On August 29, 2014 President of Russia Vladimir Putin address questions at the Seliger 2014 10th National Youth Forum. The Forum’s current participants, gathering under the name of the Knowledge Generation, include postgraduates and young teachers from around Russia in the fields of history, political science, sociology, philosophy and economics.
There Putin talked briefly about the strategic importance of the Arctic.
“On the matter of the Arctic, this is a crucially important region for Russia. Our country is the world’s biggest in terms of size. Even after the collapse of the Soviet Union, which was truly vast, Russia remains the biggest country in terms of territory, but more than 70 percent of our territory is located in the Far North. This is something we need to remember.
The Arctic is a particular region not just for its harsh climate but also in the opportunities it holds. Lomonosov said in his time that Russia would grow through Siberia and this is exactly what is happening, but the Arctic is certainly set to develop too. This is not just because the region holds enormous reserves of mineral wealth, reserves big enough for the entire planet – I’m talking about gas, oil and metals – but it is also an exceptionally convenient region for developing transport infrastructure.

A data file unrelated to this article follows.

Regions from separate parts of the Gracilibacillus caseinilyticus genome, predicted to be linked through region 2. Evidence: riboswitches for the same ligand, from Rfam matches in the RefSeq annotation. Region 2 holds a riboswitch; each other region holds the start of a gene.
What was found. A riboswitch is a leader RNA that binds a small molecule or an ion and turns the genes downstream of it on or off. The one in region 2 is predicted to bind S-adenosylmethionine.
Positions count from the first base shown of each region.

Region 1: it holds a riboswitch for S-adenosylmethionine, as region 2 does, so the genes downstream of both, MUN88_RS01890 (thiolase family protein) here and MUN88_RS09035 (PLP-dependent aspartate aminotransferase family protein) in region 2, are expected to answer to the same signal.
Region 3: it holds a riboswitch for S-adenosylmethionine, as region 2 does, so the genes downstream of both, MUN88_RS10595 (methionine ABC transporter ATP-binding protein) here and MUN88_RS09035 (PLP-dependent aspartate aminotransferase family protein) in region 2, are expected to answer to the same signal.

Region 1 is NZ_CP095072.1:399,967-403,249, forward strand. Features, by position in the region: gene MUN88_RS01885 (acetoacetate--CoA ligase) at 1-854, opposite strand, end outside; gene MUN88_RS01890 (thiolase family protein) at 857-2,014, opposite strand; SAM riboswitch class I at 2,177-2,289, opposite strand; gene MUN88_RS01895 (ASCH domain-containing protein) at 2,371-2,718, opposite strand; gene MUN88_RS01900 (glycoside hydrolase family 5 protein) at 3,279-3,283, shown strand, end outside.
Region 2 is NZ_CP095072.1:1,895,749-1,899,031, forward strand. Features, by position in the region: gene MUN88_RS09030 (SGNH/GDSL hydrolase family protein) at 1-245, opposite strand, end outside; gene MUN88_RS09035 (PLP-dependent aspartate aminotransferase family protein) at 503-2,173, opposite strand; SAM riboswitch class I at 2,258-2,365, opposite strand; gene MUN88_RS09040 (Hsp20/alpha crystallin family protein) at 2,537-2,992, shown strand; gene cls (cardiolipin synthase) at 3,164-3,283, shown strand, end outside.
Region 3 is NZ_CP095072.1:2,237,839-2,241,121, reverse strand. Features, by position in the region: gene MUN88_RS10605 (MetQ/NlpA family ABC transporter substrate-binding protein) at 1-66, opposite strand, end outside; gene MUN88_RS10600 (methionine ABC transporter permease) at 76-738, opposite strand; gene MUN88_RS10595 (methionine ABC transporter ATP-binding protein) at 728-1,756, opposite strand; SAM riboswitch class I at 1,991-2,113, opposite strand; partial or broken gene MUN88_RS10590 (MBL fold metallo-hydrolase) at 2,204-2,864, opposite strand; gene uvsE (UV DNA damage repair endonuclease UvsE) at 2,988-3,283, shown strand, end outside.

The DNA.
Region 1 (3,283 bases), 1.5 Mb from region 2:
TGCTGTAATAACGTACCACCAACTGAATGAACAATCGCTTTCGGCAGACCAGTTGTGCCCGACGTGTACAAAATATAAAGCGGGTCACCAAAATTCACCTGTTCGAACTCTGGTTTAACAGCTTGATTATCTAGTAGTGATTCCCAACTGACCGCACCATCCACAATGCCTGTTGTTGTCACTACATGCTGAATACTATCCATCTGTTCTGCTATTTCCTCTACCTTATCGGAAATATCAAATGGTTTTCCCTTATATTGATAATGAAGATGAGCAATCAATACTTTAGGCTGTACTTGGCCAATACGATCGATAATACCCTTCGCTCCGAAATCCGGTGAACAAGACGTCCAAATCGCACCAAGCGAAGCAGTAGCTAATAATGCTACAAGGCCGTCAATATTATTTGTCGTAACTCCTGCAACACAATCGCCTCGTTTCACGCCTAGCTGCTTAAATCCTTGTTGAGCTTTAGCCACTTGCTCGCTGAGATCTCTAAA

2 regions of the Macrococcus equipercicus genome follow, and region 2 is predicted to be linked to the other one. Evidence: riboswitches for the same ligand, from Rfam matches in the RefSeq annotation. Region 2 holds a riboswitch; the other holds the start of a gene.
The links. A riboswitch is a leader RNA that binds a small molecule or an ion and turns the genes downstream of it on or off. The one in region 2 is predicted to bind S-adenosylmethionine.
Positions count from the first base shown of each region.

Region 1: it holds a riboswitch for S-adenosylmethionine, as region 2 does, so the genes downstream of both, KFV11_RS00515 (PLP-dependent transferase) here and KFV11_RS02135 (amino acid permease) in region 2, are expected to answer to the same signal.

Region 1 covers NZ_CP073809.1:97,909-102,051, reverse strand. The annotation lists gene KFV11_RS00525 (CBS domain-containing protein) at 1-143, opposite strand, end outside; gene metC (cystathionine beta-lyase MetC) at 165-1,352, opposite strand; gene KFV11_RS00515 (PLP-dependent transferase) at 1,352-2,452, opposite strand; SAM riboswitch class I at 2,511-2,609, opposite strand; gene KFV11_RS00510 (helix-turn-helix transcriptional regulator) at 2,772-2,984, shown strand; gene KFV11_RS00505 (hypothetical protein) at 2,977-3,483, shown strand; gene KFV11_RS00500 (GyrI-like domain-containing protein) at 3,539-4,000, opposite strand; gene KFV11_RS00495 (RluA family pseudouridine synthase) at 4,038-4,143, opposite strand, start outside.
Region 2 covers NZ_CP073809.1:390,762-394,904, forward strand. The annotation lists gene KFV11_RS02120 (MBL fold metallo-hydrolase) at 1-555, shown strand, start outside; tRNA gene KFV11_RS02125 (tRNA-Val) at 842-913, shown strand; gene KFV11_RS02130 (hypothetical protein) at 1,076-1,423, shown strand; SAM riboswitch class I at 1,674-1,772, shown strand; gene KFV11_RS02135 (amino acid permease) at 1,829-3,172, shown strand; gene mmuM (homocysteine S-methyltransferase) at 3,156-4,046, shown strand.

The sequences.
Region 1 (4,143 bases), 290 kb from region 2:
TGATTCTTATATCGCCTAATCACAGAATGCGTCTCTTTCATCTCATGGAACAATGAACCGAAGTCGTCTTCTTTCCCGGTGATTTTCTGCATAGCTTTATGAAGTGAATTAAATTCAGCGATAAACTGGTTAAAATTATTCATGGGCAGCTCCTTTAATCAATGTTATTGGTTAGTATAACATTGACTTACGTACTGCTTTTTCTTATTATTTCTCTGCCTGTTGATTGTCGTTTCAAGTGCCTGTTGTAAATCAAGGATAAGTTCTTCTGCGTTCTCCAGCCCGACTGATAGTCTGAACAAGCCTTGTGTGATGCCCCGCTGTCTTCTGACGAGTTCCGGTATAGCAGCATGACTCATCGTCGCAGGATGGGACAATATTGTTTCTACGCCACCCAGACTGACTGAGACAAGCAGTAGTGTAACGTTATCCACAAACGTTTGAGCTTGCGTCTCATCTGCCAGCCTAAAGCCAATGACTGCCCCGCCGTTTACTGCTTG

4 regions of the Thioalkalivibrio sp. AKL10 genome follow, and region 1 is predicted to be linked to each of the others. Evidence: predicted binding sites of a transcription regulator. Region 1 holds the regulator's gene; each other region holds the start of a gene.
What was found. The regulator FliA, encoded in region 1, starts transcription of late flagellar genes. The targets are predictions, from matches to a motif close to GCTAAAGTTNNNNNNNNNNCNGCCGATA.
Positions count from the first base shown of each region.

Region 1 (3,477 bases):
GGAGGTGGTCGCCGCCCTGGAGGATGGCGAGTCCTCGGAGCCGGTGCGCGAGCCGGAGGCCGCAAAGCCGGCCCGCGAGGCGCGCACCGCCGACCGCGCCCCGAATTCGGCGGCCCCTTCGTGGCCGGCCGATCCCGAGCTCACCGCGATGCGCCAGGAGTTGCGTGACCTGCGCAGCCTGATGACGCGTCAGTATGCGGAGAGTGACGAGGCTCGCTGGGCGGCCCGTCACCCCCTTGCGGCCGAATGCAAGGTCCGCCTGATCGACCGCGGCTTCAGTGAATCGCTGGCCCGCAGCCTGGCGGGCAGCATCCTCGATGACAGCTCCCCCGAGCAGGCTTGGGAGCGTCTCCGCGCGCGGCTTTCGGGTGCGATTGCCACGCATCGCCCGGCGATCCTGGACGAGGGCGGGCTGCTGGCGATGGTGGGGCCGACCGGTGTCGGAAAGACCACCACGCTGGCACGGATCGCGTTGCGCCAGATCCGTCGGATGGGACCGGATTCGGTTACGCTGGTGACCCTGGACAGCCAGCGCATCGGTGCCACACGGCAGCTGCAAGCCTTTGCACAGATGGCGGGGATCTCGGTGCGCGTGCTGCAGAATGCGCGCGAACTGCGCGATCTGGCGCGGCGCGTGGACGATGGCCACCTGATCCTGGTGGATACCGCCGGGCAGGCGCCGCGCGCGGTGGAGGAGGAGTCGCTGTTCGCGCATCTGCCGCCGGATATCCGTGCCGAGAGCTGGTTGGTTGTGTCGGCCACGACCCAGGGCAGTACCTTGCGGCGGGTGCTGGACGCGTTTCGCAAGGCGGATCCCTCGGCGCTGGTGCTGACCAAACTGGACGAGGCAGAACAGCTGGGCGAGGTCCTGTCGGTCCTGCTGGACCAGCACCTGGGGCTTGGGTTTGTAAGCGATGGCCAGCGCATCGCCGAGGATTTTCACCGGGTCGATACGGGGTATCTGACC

We have begun reviving the Northern Sea Route. You have no doubt read about this many times and probably discuss it with your students. This route will be a powerful competitor for the existing transport routes and could cut freight transport costs for business.
The Arctic plays a very important part for us in terms of guaranteeing our security too. It is regrettably the case that the United States’ attack submarines are concentrated in that area, not far from the Norwegian coast, and the missiles they carry would reach Moscow within 15-16 minutes, just to remind you.
But we have our navy there and quite a big part of our submarine fleet. It is quite easy today to track submarines, but if they go under the Arctic ice this makes them invisible and this is a big problem for the people trying to track them. In short, we have this concentration of interests in the Arctic.
Of course we must give more attention to developing the Arctic and strengthening our position there. You might have noticed that we are already doing this. This concerns our plans to build a fleet of nuclear icebreakers too, and our plans to return to some territories, including islands, return in the economic sense and maintain a military presence too.”